Medicare Letters and Their Meaning

Between premiums, deductibles and coinsurance amounts, Medicare can be a numbers game. But there are also some letters associated with Medicare that are important for all beneficiaries to understand.

What is the meaning of these Medicare letters? Here we break them down so that you can have a clearer understanding of your Medicare coverage.

Man sitting at a table reviewing letters

What the letters on your Medicare card mean

Until 2019, Medicare cards contained letters that carried a meaning based on your type of coverage. But the letters on new Medicare cards, which all beneficiaries should receive in the mail by April of 2019, will carry no such meaning.

The Medicare number displayed on Medicare cards in 2019 and after (known as an MBI, or Medicare Beneficiary Identifier) is 11 characters long:

  • The 2nd, 5th, 8th and 9th characters are always a letter, and the 3rd and 6th characters are sometimes a letter.
  • All other characters will be numbers, and the letters S, L, O, I, B and Z will never be used.

The MBI is randomly generated and is “non-intelligent,” which means it contains no hidden or special meaning and is therefore more difficult for someone to use to steal your identity or commit fraud.

What the letters mean for the parts of Medicare

The four different parts of Medicare are each identified by a letter.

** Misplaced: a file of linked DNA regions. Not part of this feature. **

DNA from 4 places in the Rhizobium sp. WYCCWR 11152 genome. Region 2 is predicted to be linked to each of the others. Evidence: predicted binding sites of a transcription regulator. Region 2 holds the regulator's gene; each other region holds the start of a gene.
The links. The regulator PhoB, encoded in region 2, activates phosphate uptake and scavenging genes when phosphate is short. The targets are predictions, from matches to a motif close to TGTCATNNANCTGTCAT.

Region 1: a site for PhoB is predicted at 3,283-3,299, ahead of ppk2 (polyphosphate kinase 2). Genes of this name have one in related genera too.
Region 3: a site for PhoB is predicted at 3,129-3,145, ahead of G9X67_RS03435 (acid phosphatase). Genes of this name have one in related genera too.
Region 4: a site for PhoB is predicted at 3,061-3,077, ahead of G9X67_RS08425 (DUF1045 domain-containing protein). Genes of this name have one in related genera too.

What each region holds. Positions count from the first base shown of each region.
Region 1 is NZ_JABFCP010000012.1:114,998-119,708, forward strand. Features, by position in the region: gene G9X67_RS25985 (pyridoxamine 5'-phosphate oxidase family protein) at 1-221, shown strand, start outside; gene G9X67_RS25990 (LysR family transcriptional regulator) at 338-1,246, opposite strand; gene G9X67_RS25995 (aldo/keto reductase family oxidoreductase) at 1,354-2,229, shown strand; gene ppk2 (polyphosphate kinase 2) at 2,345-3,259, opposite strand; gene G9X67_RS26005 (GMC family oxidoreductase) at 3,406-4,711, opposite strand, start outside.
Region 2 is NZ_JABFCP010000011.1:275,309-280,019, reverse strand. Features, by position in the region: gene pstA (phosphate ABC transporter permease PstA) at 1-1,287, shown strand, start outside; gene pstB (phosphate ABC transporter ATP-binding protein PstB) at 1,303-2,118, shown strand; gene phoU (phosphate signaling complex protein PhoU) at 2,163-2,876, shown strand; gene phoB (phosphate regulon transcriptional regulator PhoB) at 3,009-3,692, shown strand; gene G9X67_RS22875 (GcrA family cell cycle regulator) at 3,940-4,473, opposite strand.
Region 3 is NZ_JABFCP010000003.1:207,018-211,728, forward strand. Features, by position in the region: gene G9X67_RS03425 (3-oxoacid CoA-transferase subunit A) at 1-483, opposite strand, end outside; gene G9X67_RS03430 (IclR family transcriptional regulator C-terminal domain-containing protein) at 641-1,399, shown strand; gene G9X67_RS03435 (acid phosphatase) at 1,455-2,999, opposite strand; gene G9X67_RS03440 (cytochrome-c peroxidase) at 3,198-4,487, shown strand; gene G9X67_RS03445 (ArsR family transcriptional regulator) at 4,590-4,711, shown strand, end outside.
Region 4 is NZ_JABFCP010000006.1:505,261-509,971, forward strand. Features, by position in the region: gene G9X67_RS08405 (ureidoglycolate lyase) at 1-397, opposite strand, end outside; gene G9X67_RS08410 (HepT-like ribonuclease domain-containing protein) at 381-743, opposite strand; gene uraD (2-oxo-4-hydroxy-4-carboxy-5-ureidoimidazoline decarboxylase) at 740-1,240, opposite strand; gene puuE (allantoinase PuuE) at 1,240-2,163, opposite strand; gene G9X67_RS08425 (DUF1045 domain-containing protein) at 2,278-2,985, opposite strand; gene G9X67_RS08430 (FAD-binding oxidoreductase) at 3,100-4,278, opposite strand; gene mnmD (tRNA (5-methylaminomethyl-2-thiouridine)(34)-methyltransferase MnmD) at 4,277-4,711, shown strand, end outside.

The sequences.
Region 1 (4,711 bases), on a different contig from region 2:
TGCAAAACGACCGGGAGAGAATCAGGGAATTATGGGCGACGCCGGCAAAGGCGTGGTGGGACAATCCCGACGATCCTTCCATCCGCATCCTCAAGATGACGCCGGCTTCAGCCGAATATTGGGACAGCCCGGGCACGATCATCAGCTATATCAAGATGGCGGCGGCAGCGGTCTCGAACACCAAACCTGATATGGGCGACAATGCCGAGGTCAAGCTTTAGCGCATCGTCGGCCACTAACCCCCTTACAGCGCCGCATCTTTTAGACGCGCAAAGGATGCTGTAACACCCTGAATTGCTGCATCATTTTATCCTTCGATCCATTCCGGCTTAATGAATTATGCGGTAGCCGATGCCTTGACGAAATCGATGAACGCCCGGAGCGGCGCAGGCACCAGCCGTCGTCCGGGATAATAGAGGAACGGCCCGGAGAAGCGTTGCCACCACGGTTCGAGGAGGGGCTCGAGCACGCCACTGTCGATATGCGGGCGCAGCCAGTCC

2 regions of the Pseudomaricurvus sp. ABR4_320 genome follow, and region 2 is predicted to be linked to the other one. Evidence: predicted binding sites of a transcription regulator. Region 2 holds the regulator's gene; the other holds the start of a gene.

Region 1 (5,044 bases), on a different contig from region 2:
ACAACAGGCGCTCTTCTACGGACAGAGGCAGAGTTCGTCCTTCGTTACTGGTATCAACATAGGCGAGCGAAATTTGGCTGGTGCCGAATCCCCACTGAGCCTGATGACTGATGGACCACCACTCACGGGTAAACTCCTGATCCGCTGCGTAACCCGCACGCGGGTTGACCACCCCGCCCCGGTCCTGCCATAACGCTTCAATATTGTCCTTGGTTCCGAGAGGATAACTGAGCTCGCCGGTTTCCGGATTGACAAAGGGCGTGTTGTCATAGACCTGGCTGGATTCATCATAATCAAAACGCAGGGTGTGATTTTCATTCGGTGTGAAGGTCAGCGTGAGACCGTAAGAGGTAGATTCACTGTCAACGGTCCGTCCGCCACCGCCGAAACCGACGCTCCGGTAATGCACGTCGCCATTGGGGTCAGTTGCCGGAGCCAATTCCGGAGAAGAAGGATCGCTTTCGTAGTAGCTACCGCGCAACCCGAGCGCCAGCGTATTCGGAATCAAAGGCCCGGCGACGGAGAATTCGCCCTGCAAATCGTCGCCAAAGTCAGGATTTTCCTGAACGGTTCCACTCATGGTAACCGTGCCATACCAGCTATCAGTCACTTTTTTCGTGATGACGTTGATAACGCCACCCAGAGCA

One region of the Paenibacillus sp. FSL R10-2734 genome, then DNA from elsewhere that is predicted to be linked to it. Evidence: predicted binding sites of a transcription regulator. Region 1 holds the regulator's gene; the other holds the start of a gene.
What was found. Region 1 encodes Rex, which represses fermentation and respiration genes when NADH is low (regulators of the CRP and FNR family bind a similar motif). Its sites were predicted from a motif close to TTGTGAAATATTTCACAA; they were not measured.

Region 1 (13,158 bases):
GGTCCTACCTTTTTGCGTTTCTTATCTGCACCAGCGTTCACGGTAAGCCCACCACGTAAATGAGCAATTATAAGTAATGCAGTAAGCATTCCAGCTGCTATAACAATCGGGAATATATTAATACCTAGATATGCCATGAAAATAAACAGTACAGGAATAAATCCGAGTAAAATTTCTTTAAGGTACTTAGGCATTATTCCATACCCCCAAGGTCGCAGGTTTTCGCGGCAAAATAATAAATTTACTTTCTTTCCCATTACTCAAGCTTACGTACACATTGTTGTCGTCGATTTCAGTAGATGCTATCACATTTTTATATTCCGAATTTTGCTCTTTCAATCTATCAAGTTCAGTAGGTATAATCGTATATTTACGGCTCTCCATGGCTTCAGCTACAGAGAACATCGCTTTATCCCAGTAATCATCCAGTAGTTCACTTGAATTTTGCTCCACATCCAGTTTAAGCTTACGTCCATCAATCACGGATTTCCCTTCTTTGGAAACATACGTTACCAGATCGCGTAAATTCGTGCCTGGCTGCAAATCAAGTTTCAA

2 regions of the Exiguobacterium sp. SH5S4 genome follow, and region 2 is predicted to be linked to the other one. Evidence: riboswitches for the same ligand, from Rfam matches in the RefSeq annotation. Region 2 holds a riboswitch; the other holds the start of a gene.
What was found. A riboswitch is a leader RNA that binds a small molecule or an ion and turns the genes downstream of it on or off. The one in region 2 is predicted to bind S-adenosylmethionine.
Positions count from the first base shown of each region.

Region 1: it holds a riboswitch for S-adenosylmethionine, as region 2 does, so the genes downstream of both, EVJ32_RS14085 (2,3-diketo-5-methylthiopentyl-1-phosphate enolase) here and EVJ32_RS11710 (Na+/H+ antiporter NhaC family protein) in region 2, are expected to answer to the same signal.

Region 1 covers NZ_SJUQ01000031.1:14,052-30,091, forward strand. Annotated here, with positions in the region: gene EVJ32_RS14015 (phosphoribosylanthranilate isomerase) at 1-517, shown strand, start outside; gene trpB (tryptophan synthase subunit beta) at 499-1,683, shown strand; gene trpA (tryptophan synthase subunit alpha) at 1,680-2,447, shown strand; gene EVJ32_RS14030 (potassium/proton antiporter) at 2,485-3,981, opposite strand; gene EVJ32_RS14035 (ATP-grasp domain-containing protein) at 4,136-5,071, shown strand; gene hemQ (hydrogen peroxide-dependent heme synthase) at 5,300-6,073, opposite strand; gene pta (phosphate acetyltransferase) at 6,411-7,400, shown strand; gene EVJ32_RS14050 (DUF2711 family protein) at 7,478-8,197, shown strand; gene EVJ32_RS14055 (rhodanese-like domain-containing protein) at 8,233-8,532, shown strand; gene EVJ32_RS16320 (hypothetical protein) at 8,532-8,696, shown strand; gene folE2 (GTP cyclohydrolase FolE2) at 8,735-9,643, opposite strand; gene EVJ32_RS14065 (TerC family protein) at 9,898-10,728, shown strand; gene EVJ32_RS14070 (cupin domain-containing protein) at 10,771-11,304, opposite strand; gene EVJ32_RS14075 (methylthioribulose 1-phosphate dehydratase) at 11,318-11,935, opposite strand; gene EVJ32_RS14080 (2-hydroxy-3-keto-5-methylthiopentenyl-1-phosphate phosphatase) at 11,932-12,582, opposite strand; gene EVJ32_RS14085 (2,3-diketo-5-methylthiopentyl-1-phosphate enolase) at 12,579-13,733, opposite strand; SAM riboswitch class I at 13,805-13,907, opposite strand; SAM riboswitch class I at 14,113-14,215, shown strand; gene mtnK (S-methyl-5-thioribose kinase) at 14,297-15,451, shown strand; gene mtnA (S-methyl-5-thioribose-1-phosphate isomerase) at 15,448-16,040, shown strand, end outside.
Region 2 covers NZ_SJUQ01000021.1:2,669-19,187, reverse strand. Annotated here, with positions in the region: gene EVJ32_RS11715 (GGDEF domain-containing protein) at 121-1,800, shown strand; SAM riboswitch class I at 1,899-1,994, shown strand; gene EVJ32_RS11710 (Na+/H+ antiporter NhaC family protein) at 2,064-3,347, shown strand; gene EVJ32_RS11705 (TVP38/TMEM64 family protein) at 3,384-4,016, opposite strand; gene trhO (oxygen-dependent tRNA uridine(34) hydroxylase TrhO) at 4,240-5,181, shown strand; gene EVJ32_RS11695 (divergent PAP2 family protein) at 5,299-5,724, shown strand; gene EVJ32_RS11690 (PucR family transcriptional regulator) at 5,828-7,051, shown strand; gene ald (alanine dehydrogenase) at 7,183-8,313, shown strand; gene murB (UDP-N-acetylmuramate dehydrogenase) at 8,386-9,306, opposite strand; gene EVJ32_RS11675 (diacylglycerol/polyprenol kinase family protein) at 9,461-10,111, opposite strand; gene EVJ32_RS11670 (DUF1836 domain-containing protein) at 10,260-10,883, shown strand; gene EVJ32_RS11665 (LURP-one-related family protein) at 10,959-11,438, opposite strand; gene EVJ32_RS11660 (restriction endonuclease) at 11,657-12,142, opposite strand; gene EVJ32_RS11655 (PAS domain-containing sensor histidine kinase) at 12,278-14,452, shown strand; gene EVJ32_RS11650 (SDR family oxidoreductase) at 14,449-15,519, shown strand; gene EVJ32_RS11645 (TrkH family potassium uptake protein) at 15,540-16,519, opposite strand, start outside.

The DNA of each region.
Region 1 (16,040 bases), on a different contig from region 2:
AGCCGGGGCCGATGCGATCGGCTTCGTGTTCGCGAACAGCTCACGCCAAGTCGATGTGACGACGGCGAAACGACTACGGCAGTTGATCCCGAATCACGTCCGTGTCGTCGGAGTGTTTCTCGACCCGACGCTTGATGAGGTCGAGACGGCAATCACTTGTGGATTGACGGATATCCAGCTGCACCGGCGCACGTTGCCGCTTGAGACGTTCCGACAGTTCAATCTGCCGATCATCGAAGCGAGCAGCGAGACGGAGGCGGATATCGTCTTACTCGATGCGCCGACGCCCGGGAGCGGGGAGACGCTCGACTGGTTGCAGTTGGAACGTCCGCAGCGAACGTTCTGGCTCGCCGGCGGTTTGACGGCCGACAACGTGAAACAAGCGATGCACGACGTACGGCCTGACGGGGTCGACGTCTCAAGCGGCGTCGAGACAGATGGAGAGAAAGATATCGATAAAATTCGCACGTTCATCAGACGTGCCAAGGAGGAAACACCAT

• Medicare Part A is hospital insurance and provides coverage for inpatient stays at hospitals and skilled nursing care facilities, among other inpatient services.

  • Medicare Part B is medical insurance and provides coverage for outpatient doctor’s appointments and medical devices.

  • Medicare Part C, also known as Medicare Advantage, provides coverage for everything found in Part A and Part B through one plan provided by a private insurer. Many Medicare Advantage plans may also cover additional benefits not covered by Part A and Part B, such as prescription drugs, dental, vision, hearing, wellness programs like SilverSneakers and more.

  • Medicare Part D provides coverage exclusively for prescription drugs.

Medicare Supplement Insurance, also called Medigap, uses a letter system to identify its plans. Medicare Supplement Insurance is used in conjunction with Part A and Part B of Medicare to provide coverage for certain out-of-pocket expenses like some Medicare deductibles and coinsurance.

There are 10 Medicare Supplement Plans to choose from, identified by letters: Plan A, B, C, D, F, G, K, L, M and N. Note that Medigap coverage options are referred to as “plan” (e.g., Medigap Plan A) as opposed to “part” (Medicare Part A hospital insurance).

Call a licensed insurance agent

Do you have more questions about Medicare letters? Would you like to speak with a licensed insurance agent who can answer your Medicare questions and help you compare Medicare Advantage plan options available where you live?

Get started today. Speak with a licensed agent by calling TTY Users: 711 24 hours a day, 7 days a week.

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MedicareAdvantage.com is a website owned and operated by TZ Insurance Solutions LLC. TZ Insurance Solutions LLC and TruBridge, Inc. represent Medicare Advantage Organizations and Prescription Drug Plans having Medicare contracts; enrollment in any plan depends upon contract renewal.

Plan availability varies by region and state. For a complete list of available plans, please contact 1-800-MEDICARE (TTY users should call 1-877-486-2048), 24 hours a day/7 days a week or consult www.medicare.gov.

Medicare has neither reviewed nor endorsed this information.